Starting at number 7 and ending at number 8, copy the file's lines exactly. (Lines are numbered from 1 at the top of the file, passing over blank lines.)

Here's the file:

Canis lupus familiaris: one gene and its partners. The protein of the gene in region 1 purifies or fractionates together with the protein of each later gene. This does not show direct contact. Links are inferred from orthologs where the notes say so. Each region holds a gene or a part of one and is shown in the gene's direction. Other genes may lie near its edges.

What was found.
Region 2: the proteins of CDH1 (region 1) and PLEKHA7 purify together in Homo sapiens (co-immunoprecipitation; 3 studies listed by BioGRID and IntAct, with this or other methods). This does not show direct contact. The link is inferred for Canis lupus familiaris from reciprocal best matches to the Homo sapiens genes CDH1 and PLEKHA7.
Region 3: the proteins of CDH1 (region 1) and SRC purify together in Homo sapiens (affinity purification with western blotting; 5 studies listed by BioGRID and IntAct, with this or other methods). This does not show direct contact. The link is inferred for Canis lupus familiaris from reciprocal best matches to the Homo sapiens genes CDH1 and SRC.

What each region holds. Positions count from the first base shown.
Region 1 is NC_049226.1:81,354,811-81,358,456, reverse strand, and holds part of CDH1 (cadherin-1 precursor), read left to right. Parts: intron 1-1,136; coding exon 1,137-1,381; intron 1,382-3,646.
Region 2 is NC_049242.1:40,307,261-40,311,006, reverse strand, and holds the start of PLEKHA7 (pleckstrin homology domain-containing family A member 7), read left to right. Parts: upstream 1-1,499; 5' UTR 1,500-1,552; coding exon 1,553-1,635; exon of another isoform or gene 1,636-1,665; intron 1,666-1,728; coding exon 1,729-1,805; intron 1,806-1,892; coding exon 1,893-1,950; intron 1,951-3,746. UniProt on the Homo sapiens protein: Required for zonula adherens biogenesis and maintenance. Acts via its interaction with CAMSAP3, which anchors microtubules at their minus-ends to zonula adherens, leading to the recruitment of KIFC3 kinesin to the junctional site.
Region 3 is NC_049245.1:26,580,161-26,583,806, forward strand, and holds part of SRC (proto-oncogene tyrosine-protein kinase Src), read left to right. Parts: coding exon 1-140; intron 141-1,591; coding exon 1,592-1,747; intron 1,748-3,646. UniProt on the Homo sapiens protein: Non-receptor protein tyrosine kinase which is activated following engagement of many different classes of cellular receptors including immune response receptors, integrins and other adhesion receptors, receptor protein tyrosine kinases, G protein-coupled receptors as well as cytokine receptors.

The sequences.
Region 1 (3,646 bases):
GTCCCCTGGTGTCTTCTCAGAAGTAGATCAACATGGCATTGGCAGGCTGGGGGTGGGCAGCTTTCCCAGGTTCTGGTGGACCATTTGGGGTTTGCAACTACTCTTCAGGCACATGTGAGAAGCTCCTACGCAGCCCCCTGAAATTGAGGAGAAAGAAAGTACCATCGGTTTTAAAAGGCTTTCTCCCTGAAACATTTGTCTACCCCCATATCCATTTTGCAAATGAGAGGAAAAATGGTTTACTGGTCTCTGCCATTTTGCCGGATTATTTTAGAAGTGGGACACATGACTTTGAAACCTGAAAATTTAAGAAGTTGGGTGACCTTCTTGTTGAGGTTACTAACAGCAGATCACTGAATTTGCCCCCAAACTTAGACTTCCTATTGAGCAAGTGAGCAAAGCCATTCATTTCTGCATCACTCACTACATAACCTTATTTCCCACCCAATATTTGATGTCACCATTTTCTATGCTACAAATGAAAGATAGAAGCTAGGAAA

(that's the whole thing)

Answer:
Region 2 is NC_049242.1:40,307,261-40,311,006, reverse strand, and holds the start of PLEKHA7 (pleckstrin homology domain-containing family A member 7), read left to right. Parts: upstream 1-1,499; 5' UTR 1,500-1,552; coding exon 1,553-1,635; exon of another isoform or gene 1,636-1,665; intron 1,666-1,728; coding exon 1,729-1,805; intron 1,806-1,892; coding exon 1,893-1,950; intron 1,951-3,746. UniProt on the Homo sapiens protein: Required for zonula adherens biogenesis and maintenance. Acts via its interaction with CAMSAP3, which anchors microtubules at their minus-ends to zonula adherens, leading to the recruitment of KIFC3 kinesin to the junctional site.
Region 3 is NC_049245.1:26,580,161-26,583,806, forward strand, and holds part of SRC (proto-oncogene tyrosine-protein kinase Src), read left to right. Parts: coding exon 1-140; intron 141-1,591; coding exon 1,592-1,747; intron 1,748-3,646. UniProt on the Homo sapiens protein: Non-receptor protein tyrosine kinase which is activated following engagement of many different classes of cellular receptors including immune response receptors, integrins and other adhesion receptors, receptor protein tyrosine kinases, G protein-coupled receptors as well as cytokine receptors.